Knowing the Score on Credit Can Help

Times Staff Writer

Sam Warnken is a financial genius -- at least when it comes to managing his credit.

A Santa Barbara house painter with a mathematical mind, Warnken was among a few who got a perfect score on a recent nationwide credit quiz. But the 25-year-old maintains that the test barely scratched the surface of his knowledge.

“You’d be surprised by all the things I know about credit,” he said.

He knows, for example, that paying off an old collection account could damage your credit score -- the figure that helps determine the interest rate you’ll pay on a loan. And that some lenders can damage a consumer’s credit by not reporting all the information they have available.


More important, Warnken knows how to fix these glitches to boost his credit score -- and boost his chances of getting the best loan at the best price.

He started studying credit to help himself and some friends get lower-cost loans. Now, he’s so good at boosting credit scores, he may turn it into a sideline business.

As home-buying season kicks into high gear and mortgage refinancings continue to soar, thousands of dollars can swing on a consumer’s credit savvy, said Steven Foster, president of Vista Financial, a North Hollywood-based mortgage brokerage. It makes sense to spend a little time this spring getting credit-smart like Warnken.

Here are credit tips from Warnken and other experts.


How Lenders React

to Your Credit Score

The most commonly used credit score, known as FICO and created by Fair Isaac Corp., is a number between 300 and 900 that tries to gauge a consumer’s propensity to pay his or her bills. In theory, a least, the higher the score, the more creditworthy the borrower.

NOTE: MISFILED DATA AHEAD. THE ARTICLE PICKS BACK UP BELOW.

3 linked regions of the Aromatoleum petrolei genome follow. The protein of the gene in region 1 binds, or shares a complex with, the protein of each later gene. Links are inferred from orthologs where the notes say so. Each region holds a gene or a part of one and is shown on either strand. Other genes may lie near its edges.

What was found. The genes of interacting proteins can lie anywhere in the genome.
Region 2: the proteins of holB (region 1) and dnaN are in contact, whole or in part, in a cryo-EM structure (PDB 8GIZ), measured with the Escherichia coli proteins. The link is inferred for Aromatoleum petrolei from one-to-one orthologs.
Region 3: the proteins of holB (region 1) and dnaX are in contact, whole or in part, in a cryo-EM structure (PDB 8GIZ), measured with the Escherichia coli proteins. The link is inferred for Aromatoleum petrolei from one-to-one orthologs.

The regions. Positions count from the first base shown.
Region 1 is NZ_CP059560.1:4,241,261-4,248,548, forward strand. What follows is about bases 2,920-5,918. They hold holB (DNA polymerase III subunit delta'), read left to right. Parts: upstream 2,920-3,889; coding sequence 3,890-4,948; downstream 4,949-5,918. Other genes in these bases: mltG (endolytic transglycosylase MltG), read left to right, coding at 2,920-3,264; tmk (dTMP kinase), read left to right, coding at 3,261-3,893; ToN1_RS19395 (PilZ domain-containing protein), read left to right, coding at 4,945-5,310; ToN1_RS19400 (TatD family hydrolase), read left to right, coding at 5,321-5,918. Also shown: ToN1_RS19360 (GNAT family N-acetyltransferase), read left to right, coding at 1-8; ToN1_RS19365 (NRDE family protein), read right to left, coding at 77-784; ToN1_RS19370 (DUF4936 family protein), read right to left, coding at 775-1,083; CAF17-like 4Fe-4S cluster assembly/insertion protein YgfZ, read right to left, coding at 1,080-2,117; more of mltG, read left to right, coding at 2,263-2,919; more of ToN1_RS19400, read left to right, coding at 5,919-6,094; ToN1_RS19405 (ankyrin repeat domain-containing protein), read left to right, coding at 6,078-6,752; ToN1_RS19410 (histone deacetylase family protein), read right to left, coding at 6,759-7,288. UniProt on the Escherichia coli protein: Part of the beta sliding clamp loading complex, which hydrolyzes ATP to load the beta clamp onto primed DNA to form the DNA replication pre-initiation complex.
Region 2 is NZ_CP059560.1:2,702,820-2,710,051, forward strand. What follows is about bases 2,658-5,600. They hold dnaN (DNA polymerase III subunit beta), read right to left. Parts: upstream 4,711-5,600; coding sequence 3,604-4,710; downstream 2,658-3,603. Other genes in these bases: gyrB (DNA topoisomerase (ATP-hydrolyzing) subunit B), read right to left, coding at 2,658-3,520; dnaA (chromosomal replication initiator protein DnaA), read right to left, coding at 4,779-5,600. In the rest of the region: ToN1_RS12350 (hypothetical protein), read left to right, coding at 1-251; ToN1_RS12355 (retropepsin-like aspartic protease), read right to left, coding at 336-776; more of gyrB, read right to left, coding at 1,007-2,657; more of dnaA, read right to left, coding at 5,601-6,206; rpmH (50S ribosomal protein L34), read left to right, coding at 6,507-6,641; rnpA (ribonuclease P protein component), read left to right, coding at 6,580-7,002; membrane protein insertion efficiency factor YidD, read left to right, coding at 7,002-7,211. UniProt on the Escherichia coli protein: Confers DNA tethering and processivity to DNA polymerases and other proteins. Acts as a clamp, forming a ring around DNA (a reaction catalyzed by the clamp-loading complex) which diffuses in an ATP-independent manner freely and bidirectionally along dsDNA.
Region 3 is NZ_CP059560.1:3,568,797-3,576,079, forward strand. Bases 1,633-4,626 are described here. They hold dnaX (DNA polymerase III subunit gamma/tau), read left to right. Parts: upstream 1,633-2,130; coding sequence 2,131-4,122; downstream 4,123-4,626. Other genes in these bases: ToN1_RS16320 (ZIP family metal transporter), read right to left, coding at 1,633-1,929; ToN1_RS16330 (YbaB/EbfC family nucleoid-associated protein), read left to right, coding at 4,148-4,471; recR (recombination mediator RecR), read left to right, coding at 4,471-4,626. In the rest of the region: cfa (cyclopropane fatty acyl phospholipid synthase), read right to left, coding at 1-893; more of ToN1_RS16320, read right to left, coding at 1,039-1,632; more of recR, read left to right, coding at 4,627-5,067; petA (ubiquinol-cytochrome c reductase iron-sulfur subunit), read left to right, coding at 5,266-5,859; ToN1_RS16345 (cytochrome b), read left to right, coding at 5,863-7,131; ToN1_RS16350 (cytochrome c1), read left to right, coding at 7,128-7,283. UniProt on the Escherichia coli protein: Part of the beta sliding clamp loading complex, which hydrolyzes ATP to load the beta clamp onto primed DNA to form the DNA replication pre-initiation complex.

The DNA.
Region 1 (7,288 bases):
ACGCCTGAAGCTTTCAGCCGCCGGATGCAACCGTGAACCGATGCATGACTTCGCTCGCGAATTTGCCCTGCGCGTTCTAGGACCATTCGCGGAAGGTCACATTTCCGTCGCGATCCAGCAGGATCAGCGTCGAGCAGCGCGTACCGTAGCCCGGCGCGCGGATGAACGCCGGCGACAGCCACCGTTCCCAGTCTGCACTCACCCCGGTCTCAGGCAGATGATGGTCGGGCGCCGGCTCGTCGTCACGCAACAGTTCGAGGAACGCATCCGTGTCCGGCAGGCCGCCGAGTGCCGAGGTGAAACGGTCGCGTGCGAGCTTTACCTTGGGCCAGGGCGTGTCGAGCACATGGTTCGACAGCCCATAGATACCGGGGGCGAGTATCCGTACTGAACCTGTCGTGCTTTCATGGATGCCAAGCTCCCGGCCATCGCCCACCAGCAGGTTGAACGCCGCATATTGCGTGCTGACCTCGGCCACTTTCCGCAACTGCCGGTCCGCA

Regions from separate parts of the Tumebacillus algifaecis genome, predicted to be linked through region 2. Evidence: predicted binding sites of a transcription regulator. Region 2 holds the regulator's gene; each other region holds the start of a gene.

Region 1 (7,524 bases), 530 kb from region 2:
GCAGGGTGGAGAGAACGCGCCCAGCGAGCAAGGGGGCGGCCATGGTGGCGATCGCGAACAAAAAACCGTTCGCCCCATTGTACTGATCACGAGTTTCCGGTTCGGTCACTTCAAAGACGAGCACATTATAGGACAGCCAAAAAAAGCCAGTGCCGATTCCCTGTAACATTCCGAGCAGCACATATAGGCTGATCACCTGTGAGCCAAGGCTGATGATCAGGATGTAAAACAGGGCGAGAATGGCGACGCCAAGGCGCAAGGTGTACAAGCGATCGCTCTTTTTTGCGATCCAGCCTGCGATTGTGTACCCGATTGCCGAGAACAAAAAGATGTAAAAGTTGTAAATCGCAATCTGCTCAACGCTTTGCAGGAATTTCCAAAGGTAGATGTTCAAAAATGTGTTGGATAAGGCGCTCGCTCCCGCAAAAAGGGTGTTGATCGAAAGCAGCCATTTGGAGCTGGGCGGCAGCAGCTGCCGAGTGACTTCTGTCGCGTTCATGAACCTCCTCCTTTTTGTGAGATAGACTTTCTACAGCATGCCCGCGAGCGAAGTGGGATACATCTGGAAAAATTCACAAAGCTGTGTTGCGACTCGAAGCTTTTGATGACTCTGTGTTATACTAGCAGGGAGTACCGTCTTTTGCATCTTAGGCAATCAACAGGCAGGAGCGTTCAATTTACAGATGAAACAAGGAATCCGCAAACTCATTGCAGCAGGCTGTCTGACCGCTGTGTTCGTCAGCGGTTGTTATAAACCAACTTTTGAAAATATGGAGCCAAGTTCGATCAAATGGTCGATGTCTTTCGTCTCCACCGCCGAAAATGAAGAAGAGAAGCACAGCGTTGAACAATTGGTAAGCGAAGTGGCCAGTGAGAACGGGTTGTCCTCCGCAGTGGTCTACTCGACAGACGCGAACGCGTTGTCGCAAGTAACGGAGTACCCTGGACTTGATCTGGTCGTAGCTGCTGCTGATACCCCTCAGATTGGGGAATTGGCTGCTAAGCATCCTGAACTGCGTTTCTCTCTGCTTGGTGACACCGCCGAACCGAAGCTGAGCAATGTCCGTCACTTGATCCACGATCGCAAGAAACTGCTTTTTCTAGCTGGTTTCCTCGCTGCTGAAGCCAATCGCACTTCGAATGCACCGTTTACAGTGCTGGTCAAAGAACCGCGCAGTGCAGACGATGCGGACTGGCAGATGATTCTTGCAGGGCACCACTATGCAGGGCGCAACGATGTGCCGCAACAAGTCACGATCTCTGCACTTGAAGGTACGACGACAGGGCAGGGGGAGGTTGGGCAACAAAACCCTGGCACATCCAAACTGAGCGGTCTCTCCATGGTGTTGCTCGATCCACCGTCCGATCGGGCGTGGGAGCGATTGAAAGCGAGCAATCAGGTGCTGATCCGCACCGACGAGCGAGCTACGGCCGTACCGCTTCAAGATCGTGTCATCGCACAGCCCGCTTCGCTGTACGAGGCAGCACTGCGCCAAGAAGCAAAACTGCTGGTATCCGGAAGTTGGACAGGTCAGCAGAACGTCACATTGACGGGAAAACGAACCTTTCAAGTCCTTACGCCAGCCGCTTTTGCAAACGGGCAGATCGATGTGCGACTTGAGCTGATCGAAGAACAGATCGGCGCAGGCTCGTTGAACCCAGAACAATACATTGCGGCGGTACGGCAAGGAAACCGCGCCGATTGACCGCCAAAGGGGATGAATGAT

Credit scores have a marked effect in the mortgage market. Borrowers who score above set FICO thresholds get lower-rate loans and special privileges, Foster said. Here are the relevant thresholds:


* Score higher than 700 and you not only get the best loan terms, but lenders also may make the loan without asking questions about your income and assets, Foster said. So-called no-docs loans make the loan process faster and easier.

* Score 660 or better and you get the best rate from virtually all lenders, but you will have to provide documentation of your income, assets and debt.

* Score between 620 and 660 and you may get a preferred-rate loan, but you’ll have fewer lenders competing for your business, Foster said. Those lenders also will look more closely at the nature of the transgressions on your credit report to determine whether to push you into the dreaded sub-prime market.

* Lenders consider anyone with a score of less than 620 to be a sub-prime borrower. Those borrowers pay at least 1 percentage point more in interest on a home loan and may have to accept unattractive loan features such as prepayment penalties. Just the percentage-point difference in the interest rate would cost $23,410 for each $100,000 borrowed over 30 years.


Factors That Can

Lower the Score

The things that most damage a credit score are bankruptcies, foreclosures and collection accounts, as well as late and missed payments. But Warnken said credit scores also can be lowered by unexpected causes -- such as having just a few heavily used credit cards.